Race With The Tide

PØRTS release three offcuts from their forthcoming debut album which suggest greater things to come

Under their original name Little Bear, the Derry~Londonderry quartet created a major stir in double-quick time. Less than two years after forming, they were racking up milestones including a performances on RTE's Other Voices and a headlining slot at Belfast Music Week. All the while, they attracted fans with their warmly melodic pop/rock.

The rather twee name Little Bear never really seemed that fitting for the mature, widescreen music that this band makes, and it turns out that they would have to change it anyway; Little Bear is already trademarked in America. In choosing a replacement, the band have chosen well – PØRTS (upper case and accent their own), with its maritime connotations, does a much better job of conveying their innate sense of grandeur.

With their debut album in the can, and set for release in early 2015, Race With The Tide is a three-track EP of offcuts, named after its lead track. (There's the maritime connection again, and it's continued in the artwork.)

This seems like a ballsy move – in deciding to release tracks deemed not good enough for an album release, expectations are automatically set low, and fans are entitled to ask why they should care about the crumbs under the band's table. So, is the release justified?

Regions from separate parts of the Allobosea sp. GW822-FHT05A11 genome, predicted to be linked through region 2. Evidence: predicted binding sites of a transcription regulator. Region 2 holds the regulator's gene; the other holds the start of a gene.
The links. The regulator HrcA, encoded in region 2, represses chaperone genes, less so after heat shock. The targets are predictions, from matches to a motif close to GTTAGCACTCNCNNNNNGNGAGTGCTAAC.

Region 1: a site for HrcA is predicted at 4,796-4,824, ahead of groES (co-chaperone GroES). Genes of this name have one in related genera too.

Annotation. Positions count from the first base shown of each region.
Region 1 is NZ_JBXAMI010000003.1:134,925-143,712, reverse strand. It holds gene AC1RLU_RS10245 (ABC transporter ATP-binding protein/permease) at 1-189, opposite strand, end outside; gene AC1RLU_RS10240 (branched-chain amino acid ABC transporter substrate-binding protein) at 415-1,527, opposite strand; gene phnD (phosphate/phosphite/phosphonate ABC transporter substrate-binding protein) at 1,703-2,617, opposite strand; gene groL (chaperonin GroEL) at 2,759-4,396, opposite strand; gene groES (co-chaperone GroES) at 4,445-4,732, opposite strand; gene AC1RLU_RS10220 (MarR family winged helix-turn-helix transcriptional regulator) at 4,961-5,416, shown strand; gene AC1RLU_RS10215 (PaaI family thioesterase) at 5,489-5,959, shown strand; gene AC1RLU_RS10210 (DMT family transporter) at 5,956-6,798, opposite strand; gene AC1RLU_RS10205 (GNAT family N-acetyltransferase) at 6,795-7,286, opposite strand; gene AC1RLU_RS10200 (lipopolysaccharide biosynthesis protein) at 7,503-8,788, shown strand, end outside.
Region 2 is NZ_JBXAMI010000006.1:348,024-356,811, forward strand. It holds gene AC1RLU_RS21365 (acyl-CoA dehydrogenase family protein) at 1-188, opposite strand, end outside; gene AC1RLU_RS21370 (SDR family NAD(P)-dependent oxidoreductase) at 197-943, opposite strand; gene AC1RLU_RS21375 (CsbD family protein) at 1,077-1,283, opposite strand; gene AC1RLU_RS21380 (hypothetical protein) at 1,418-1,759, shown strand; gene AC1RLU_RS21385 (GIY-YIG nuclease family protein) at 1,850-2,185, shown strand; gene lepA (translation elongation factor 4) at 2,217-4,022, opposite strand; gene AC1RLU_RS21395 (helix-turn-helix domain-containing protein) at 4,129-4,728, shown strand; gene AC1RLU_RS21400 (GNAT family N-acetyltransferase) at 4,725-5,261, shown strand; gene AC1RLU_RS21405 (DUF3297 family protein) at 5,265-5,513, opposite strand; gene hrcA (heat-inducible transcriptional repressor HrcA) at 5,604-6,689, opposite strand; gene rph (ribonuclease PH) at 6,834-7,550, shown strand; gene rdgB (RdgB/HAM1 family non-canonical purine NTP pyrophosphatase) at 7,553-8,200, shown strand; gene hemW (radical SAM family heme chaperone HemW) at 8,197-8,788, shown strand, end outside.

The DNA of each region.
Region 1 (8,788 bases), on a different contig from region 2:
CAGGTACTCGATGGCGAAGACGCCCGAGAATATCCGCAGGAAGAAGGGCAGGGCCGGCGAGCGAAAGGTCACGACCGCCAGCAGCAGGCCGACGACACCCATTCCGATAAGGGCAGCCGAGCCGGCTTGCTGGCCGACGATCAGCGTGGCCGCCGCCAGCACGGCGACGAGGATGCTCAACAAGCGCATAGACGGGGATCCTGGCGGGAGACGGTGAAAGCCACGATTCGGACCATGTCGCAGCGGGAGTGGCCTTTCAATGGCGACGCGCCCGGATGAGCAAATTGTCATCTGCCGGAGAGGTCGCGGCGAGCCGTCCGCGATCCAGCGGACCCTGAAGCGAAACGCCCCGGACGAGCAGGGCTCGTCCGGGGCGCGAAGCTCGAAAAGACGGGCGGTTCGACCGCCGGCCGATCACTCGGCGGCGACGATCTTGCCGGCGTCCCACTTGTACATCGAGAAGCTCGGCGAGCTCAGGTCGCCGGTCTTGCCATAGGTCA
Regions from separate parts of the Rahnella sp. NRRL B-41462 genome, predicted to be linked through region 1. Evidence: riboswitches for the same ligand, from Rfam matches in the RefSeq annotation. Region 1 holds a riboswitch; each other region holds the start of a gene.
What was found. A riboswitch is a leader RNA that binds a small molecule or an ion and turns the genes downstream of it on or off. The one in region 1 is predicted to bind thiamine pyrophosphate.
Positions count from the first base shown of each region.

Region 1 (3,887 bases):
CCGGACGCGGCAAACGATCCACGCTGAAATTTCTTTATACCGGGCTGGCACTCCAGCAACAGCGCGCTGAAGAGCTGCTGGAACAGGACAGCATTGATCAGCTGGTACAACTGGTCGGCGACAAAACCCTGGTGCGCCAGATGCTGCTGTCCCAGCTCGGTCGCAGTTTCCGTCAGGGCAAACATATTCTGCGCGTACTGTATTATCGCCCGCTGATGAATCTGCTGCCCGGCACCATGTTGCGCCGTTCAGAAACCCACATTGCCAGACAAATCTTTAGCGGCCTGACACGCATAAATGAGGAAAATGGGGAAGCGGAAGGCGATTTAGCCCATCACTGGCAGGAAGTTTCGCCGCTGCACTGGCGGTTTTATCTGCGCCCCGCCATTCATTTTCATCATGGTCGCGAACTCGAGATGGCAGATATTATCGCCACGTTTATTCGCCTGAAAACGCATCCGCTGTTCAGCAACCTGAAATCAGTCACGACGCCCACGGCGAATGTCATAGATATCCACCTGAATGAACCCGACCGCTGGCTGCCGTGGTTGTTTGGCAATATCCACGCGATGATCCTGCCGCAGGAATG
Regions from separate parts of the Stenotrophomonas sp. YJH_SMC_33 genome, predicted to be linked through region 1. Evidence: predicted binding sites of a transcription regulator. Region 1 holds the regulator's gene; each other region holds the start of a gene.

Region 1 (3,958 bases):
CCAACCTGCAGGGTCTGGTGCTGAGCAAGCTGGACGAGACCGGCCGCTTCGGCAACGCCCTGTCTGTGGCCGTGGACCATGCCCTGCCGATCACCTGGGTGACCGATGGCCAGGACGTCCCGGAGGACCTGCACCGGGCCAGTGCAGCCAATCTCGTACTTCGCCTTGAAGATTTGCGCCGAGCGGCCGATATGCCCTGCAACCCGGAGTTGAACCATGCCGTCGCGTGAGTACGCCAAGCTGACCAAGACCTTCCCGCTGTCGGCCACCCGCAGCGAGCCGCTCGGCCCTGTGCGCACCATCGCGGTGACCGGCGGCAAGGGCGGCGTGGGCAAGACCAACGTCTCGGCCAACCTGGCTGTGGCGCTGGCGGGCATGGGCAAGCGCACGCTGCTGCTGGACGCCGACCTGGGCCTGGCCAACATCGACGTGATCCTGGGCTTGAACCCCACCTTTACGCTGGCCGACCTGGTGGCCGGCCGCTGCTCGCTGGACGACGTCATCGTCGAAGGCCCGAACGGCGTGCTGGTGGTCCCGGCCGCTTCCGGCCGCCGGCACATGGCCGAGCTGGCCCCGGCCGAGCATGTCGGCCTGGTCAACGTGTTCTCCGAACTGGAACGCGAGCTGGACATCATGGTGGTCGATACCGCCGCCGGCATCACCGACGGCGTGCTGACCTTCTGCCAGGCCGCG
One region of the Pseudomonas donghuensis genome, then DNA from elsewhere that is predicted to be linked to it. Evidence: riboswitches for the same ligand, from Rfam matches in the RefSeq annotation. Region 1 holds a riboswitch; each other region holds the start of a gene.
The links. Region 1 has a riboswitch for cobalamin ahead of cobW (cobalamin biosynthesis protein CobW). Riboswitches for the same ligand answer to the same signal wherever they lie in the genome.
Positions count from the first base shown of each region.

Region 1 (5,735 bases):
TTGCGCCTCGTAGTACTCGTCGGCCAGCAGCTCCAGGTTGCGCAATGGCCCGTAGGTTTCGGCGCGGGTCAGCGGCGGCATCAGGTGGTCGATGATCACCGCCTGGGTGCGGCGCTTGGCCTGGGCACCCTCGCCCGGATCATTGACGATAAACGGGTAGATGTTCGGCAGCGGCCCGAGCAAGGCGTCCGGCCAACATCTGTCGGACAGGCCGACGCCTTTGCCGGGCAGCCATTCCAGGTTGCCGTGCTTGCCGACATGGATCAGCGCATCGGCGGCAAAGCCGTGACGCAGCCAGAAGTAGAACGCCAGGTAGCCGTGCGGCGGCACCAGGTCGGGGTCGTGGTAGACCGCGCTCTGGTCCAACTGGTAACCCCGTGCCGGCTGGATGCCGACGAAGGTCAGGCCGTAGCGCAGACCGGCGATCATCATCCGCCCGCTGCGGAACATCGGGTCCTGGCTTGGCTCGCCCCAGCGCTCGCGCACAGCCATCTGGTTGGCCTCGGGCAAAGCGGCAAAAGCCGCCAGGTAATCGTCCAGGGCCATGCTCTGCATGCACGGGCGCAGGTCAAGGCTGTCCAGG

The title track is the pick of the bunch. It barrels in with a lovely, jaunty piano line that is reminiscent of Duke Special, and Stephen McCool's vocals develop from deep and measured in the verses to a light, falsetto croon in the memorable chorus. References to the sea abound, which complements the sea shanty-ish feel of the song, and there is a trumpet line to die for.

Second track 'Distances' is more mundane, a po-faced power ballad that sounds it was written with the intention of coaxing lighters out of pockets and into the air, or of soundtracking a reality show contestant's 'journey' montage. It's undeniably well played, sung and arranged – the middle eight, where everything drops out except drums and backing vocals, is nicely done – but it isn't PØRTS' finest moment.

That leaves 'Second In Line', a folk-tinged number with double-time drums, fingerpicked guitar and what sounds like a whole room of people whoopin' and hollerin' in the background. I'm not sure if PØRTS will welcome the comparison, but there is a definite hint of Mumford and Sons in the energetic playing and the way McCool belts out the chorus: 'I would wait second in line for you.'

This is the one track that does show off another facet of PØRTS' sound – that of freewheeling energy – and it must surely translate well live.

In all, it's hard to recommend Race With The Tide as anything approaching essential, but that is not its purpose. If PØRTS' album contains ten or 12 songs stronger than anything here, it will be well worth checking out. As an appetiser for that, Race With The Tide has justified its existence.

Download Race With The Tide now via Bandcamp.